SIR guidelines to assess mesenteric angioplasty and stent placement procedures

By Staff News Brief

The Society of Interventional Radiology (SIR) has published guidelines for quality-improvement programs to assess mesenteric angioplasty and stent placement procedures for treating chronic mesenteric ischemia (CMI). CMI typically occurs as a result of mesenteric arterial stenosis or occlusion, primarily in the elderly and in women.

The most common cause of CMI is atherosclerosis, but it may also be caused by vasculitis, fibromuscular dysplasia, segmental arterial mediolysis, and median arcuate ligament syndrome. Most patients are asymptomatic. Catheter angiography is the gold standard for diagnosing mesenteric arterial stenosis/occlusion, although computed tomographic angiography (CTA) with three-dimensional reconstructions has a sensitivity of 96% and a specificity of 94%.

Mesenteric angioplasty and stent placement are replacing surgical revascularization as the preferred treatments of CMI, according to lead author Anil K. Pillai, MD, of the University of Texas Health Science Center’s Department of Diagnostic and Interventional Imaging in Houston. These treatments should be made based on anatomical considerations, nutritional status, and the presence of comorbidities.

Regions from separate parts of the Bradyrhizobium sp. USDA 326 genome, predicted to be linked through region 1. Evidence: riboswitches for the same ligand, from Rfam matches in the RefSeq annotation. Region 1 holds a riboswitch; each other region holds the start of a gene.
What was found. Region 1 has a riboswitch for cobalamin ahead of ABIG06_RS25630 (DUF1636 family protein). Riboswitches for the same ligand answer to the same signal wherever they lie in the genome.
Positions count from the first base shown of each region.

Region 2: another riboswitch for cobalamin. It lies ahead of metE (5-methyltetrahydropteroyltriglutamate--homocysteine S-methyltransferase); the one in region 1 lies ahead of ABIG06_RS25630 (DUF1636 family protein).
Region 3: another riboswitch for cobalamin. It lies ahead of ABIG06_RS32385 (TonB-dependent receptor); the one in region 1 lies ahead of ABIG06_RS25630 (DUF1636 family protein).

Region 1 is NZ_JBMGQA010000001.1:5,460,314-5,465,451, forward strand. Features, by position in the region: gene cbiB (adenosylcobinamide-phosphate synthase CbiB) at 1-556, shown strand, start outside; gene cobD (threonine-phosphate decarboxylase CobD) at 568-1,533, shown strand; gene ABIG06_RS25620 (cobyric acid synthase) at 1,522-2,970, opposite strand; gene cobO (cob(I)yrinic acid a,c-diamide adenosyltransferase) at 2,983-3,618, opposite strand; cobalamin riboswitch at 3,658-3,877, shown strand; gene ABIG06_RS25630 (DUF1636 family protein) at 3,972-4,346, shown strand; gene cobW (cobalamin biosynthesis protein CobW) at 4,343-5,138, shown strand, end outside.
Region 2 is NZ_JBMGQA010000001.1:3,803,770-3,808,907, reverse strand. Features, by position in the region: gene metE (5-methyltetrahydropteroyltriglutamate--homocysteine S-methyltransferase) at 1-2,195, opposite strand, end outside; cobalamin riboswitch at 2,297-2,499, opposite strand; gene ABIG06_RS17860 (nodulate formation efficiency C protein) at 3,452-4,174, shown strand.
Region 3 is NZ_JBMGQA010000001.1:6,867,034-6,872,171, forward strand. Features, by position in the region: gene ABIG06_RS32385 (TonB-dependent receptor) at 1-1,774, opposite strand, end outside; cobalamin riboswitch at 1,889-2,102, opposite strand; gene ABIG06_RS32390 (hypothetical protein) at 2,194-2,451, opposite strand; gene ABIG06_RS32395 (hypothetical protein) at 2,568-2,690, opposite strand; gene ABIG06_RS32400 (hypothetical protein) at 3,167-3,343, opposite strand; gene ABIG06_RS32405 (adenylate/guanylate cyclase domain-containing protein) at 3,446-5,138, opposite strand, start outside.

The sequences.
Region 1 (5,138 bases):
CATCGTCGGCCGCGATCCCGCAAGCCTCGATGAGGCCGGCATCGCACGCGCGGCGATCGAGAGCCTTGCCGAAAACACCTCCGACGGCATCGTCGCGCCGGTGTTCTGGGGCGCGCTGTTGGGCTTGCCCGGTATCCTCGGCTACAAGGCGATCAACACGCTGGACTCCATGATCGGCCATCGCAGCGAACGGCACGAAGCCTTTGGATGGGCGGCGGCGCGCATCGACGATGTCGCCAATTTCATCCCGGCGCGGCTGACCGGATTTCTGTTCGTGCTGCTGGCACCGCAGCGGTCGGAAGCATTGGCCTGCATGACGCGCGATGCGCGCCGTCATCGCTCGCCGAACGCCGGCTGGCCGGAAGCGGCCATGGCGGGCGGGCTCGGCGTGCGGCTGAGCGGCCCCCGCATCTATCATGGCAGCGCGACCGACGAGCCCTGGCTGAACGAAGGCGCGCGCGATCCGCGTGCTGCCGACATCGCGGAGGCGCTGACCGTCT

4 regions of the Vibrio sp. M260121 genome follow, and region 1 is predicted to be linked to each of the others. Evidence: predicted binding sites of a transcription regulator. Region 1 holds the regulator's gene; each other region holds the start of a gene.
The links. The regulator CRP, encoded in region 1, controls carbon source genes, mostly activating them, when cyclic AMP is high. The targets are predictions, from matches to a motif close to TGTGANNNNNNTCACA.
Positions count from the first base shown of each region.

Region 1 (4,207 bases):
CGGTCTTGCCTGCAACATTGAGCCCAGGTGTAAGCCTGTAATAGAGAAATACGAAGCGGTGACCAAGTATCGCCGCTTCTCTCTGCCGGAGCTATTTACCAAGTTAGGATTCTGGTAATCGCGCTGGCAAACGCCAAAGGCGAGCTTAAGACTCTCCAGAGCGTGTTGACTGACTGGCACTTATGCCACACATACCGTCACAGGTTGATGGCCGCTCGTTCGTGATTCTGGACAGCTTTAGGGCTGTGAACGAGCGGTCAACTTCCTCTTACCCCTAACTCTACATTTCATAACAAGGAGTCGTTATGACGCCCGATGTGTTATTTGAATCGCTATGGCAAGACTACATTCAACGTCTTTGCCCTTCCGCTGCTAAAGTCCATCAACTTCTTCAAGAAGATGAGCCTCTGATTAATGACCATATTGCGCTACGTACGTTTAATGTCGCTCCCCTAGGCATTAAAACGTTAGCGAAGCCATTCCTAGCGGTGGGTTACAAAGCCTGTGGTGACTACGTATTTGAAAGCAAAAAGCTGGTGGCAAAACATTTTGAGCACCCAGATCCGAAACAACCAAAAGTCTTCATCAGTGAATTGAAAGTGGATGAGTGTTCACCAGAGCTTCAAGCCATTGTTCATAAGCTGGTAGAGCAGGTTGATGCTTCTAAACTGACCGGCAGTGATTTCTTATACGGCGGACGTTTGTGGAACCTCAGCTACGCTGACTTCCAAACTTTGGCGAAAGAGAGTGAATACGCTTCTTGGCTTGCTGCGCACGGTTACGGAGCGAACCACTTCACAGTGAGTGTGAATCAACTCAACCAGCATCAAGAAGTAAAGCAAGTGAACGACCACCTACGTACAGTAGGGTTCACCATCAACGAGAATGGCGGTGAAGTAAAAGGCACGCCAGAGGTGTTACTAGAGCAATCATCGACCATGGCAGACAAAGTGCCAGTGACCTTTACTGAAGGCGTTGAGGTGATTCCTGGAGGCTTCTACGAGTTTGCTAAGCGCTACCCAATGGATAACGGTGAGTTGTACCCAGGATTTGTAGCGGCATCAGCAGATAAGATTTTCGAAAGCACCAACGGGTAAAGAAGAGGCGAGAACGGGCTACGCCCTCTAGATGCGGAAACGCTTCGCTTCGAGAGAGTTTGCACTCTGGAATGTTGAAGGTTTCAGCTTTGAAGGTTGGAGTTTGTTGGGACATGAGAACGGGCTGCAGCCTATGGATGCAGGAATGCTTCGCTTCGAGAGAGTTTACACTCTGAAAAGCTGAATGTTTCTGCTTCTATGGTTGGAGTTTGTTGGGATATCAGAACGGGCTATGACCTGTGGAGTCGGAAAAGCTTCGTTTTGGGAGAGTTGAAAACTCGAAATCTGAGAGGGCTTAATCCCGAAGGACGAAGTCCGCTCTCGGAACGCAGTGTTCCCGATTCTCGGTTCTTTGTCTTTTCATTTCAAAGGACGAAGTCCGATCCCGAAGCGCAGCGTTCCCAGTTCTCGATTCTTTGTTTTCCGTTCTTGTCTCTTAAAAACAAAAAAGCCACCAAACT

The guidelines in the May issue of the Journal of Vascular and Interventional Radiology focus on patient selection, performance of the procedure, and follow-up care of the patient, the most important aspects of care that affect quality of the intervention.

Patient selection indications include unintentional weight loss, postprandial abdominal pain, two-vessel disease on imaging for symptomatic patients. Symptomatic patients may also have aortic dissection or spontaneous mesenteric artery dissection causing compromised mesenteric perfusion.

Contraindications resulting in resulting in potentially increased complications and/or lower technical success rates include highly tortuous aortoiliac arteries, long-segment occlusion, small-diameter distal vessels, heavily calcified stenosis/occlusion and/or extrinsic compression.

The guidelines discuss success rates, complications, and complication rates and thresholds. Extensive references are included.


  1. Pillai AK, Kalva SP, Hsu SL, et al. Quality improvement guidelines for mesenteric angioplasty and stent placement for the treatment of chronic mesenteric ischemia. J Vas Interv Radiol. 2018 29;5: 642-647.
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SIR guidelines to assess mesenteric angioplasty and stent placement procedures.  Appl Radiol. 

By Staff News Brief| June 21, 2018

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